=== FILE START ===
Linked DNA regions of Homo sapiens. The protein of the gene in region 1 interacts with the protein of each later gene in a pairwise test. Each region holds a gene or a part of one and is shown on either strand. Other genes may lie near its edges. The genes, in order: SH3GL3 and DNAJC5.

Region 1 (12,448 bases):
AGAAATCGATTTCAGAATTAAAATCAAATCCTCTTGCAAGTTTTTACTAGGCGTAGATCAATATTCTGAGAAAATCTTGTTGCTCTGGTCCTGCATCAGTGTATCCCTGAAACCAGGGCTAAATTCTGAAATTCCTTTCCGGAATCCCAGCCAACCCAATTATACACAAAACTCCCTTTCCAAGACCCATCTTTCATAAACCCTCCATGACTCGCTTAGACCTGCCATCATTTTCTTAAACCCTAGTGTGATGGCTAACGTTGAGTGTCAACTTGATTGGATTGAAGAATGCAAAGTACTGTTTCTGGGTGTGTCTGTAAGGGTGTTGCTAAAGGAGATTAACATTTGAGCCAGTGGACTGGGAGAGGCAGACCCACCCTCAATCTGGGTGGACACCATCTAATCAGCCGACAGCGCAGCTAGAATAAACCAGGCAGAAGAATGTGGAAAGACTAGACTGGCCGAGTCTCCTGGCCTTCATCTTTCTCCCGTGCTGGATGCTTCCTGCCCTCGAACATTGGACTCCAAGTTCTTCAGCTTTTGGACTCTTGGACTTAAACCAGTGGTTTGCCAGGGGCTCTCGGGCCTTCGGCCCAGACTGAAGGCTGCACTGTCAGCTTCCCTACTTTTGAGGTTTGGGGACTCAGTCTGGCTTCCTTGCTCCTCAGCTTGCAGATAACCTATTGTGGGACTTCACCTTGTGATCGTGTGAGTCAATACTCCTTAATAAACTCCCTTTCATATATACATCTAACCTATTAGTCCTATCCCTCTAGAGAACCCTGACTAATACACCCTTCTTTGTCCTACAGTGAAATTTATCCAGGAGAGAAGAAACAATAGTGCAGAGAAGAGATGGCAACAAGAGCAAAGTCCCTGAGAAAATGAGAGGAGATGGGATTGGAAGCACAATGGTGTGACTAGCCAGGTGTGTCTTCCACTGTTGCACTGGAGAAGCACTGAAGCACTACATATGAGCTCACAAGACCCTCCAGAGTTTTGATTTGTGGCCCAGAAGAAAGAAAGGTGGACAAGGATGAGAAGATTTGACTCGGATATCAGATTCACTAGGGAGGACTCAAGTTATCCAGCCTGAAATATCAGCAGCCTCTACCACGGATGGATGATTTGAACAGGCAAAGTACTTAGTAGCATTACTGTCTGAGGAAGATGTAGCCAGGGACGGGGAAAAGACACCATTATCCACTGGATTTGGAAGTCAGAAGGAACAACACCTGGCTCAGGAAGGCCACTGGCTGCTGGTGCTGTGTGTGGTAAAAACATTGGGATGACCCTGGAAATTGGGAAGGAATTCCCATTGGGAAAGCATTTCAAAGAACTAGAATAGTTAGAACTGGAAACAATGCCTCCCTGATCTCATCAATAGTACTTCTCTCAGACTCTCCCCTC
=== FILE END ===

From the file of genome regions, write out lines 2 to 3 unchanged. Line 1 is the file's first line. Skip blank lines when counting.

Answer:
Region 1 (12,448 bases):
AGAAATCGATTTCAGAATTAAAATCAAATCCTCTTGCAAGTTTTTACTAGGCGTAGATCAATATTCTGAGAAAATCTTGTTGCTCTGGTCCTGCATCAGTGTATCCCTGAAACCAGGGCTAAATTCTGAAATTCCTTTCCGGAATCCCAGCCAACCCAATTATACACAAAACTCCCTTTCCAAGACCCATCTTTCATAAACCCTCCATGACTCGCTTAGACCTGCCATCATTTTCTTAAACCCTAGTGTGATGGCTAACGTTGAGTGTCAACTTGATTGGATTGAAGAATGCAAAGTACTGTTTCTGGGTGTGTCTGTAAGGGTGTTGCTAAAGGAGATTAACATTTGAGCCAGTGGACTGGGAGAGGCAGACCCACCCTCAATCTGGGTGGACACCATCTAATCAGCCGACAGCGCAGCTAGAATAAACCAGGCAGAAGAATGTGGAAAGACTAGACTGGCCGAGTCTCCTGGCCTTCATCTTTCTCCCGTGCTGGATGCTTCCTGCCCTCGAACATTGGACTCCAAGTTCTTCAGCTTTTGGACTCTTGGACTTAAACCAGTGGTTTGCCAGGGGCTCTCGGGCCTTCGGCCCAGACTGAAGGCTGCACTGTCAGCTTCCCTACTTTTGAGGTTTGGGGACTCAGTCTGGCTTCCTTGCTCCTCAGCTTGCAGATAACCTATTGTGGGACTTCACCTTGTGATCGTGTGAGTCAATACTCCTTAATAAACTCCCTTTCATATATACATCTAACCTATTAGTCCTATCCCTCTAGAGAACCCTGACTAATACACCCTTCTTTGTCCTACAGTGAAATTTATCCAGGAGAGAAGAAACAATAGTGCAGAGAAGAGATGGCAACAAGAGCAAAGTCCCTGAGAAAATGAGAGGAGATGGGATTGGAAGCACAATGGTGTGACTAGCCAGGTGTGTCTTCCACTGTTGCACTGGAGAAGCACTGAAGCACTACATATGAGCTCACAAGACCCTCCAGAGTTTTGATTTGTGGCCCAGAAGAAAGAAAGGTGGACAAGGATGAGAAGATTTGACTCGGATATCAGATTCACTAGGGAGGACTCAAGTTATCCAGCCTGAAATATCAGCAGCCTCTACCACGGATGGATGATTTGAACAGGCAAAGTACTTAGTAGCATTACTGTCTGAGGAAGATGTAGCCAGGGACGGGGAAAAGACACCATTATCCACTGGATTTGGAAGTCAGAAGGAACAACACCTGGCTCAGGAAGGCCACTGGCTGCTGGTGCTGTGTGTGGTAAAAACATTGGGATGACCCTGGAAATTGGGAAGGAATTCCCATTGGGAAAGCATTTCAAAGAACTAGAATAGTTAGAACTGGAAACAATGCCTCCCTGATCTCATCAATAGTACTTCTCTCAGACTCTCCCCTC